Death Penalty Called For Over UNC’s Academic Fraud Scandal
The president of a former rival school said the nuclear option should be in play
Only a few days after the North Carolina men’s basketball team staved off Gonzaga to win a national championship, the university president of a former conference rival suggested that the program’s days could be numbered due to the lingering fallout from its academic scandal.
Speaking at a University of Maryland senate meeting last week, school president Wallace Loh responded to a faculty member’s question about safeguarding his institution from the “corrupting influence of athletics” by going on an unsolicited digression into UNC’s problems, according to a News & Observer report.
“As president I sit over a number of dormant volcanoes,” Loh said, per the newspaper. “One of them is an athletic scandal. It blows up, it blows up the university, its reputation, it blows up the president.
“For the things that happened in North Carolina, it’s abysmal. I would think that this would lead to the implementation of the death penalty by the NCAA. But I’m not in charge of that.”
The NCAA’s third Notice of Allegations to UNC about the alleged fraud involving sham classes used to bolster athletes’ GPAs said the scheme lasted from 2002 to 2011 (and cost the school nearly $18 million in legal fees). It charges the school with multiple instances of “a severe breach of conduct.” UNC won two hoops titles in that span, and players from the 2005 team reportedly were among those who took the no-show classes. “Many at-risk student-athletes, particularly in the sports of football and men’s basketball, used these courses for purposes of ensuring their continuing NCAA academic eligibility,” the notice said.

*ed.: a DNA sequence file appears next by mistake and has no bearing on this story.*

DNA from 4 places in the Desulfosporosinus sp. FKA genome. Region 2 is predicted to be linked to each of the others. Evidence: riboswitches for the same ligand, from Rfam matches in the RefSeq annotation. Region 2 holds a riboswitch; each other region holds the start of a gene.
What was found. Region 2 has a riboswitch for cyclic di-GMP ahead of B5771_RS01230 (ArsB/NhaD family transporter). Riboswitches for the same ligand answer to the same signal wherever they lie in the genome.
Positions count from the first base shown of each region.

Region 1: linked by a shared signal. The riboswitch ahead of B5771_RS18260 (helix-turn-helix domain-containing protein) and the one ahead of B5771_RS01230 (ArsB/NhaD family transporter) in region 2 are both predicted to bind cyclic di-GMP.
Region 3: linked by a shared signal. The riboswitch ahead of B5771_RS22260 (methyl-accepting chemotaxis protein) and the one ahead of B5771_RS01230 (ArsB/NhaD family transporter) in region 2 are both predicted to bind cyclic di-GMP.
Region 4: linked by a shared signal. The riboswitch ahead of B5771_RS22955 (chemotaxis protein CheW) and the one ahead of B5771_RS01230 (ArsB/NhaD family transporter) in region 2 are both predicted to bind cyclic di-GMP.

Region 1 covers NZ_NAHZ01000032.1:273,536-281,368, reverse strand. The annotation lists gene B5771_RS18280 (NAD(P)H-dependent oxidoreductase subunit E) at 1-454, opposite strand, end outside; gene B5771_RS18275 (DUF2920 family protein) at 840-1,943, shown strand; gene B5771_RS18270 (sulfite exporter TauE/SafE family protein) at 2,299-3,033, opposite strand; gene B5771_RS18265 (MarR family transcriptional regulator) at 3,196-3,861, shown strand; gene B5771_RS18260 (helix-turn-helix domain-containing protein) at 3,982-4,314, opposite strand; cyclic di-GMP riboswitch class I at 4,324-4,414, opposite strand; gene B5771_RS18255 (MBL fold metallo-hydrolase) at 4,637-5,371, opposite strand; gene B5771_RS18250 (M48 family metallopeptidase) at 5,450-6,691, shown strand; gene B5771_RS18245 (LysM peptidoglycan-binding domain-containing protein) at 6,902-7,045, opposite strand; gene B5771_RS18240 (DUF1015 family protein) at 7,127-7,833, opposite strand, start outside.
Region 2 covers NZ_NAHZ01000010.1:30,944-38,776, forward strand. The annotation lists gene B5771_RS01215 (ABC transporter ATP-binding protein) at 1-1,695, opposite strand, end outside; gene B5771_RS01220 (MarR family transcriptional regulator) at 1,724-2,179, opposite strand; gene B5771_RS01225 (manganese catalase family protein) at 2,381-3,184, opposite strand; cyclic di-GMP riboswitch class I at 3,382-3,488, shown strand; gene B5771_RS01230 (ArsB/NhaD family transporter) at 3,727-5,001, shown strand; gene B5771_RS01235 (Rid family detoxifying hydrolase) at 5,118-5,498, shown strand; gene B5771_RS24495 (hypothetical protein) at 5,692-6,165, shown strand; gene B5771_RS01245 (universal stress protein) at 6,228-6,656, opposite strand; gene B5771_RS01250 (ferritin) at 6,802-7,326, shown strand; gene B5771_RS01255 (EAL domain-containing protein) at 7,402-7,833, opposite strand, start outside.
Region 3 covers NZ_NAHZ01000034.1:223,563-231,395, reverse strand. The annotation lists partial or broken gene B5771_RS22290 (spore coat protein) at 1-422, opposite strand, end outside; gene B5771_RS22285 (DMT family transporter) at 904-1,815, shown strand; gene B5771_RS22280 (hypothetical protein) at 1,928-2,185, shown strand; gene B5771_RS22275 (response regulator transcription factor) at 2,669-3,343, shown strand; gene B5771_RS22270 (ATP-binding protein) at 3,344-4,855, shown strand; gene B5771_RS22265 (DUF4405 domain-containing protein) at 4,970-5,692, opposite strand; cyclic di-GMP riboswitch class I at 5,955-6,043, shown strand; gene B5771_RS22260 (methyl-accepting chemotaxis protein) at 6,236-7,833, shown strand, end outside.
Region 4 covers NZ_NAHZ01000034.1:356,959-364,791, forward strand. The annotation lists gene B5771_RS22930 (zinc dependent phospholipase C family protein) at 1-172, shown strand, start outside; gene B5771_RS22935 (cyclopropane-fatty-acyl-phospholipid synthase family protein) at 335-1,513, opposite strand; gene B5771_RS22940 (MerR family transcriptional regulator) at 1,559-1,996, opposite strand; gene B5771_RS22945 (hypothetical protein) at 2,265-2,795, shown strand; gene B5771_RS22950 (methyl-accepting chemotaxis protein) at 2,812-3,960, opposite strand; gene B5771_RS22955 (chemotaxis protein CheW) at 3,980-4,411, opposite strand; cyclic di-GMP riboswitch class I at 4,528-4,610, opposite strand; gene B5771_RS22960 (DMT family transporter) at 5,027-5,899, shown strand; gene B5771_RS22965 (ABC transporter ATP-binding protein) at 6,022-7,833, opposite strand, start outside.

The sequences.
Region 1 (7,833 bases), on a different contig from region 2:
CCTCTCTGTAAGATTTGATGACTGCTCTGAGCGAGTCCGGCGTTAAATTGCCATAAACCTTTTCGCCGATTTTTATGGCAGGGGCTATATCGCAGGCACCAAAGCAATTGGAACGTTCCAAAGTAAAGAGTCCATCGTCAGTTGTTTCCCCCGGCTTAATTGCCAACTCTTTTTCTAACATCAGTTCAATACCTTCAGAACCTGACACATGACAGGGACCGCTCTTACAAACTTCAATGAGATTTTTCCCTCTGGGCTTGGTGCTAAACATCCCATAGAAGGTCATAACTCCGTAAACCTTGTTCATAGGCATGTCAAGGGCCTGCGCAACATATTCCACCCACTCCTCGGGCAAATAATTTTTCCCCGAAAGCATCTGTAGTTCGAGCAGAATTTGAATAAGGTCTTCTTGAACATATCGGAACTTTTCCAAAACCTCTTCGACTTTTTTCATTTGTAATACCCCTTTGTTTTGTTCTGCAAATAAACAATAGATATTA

A spokesman for Maryland, which was an ACC rival of UNC’s until 2014, quickly engaged in damage control, telling the News & Observer that Loh’s comments about UNC were “not a reflection of personal beliefs about the university or its leadership.”
The Tar Heels, needless to say, weren’t too pleased. Joel Curran, the vice chancellor of communications at UNC, wrote an email saying, “We were surprised that a sitting university president with no direct knowledge of our case would choose to offer such uninformed and highly speculative opinions. Clearly, Dr. Loh misunderstands the facts of the case, and how NCAA bylaws apply to those facts. We are now preparing our response to a third Notice of Allegations and suggest he read it fully once it has been submitted to the NCAA and made public.”
Whether Loh actually misunderstands the facts is debatable—the whole ordeal seems pretty bad—but what Loh really misunderstands is the benefit of such an absolute penalty. The football program had three head coaches from 2002 through 2011, none of whom are still at the university. Roy Williams has coached the basketball program for the majority, but not the entirety, of that time, and thus far there has been no specific allegation of his wrongdoing (although head coaches have far-reaching jurisdiction and presumed control over their programs).
Even an athlete still benefiting from a bogus class in the summer term of 2011, the apparent final offering of the grade-boosting credits, would have exhausted his or her eligibility by now. So who would a death-penalty sanction punish but athletes with no direct link to the alleged fraud. There should be consequences, of course—possible suspensions of employees, scholarship reductions, recruiting limitations, and the like are more palatable options—but killing off a sports team or two isn’t in anyone’s best interest.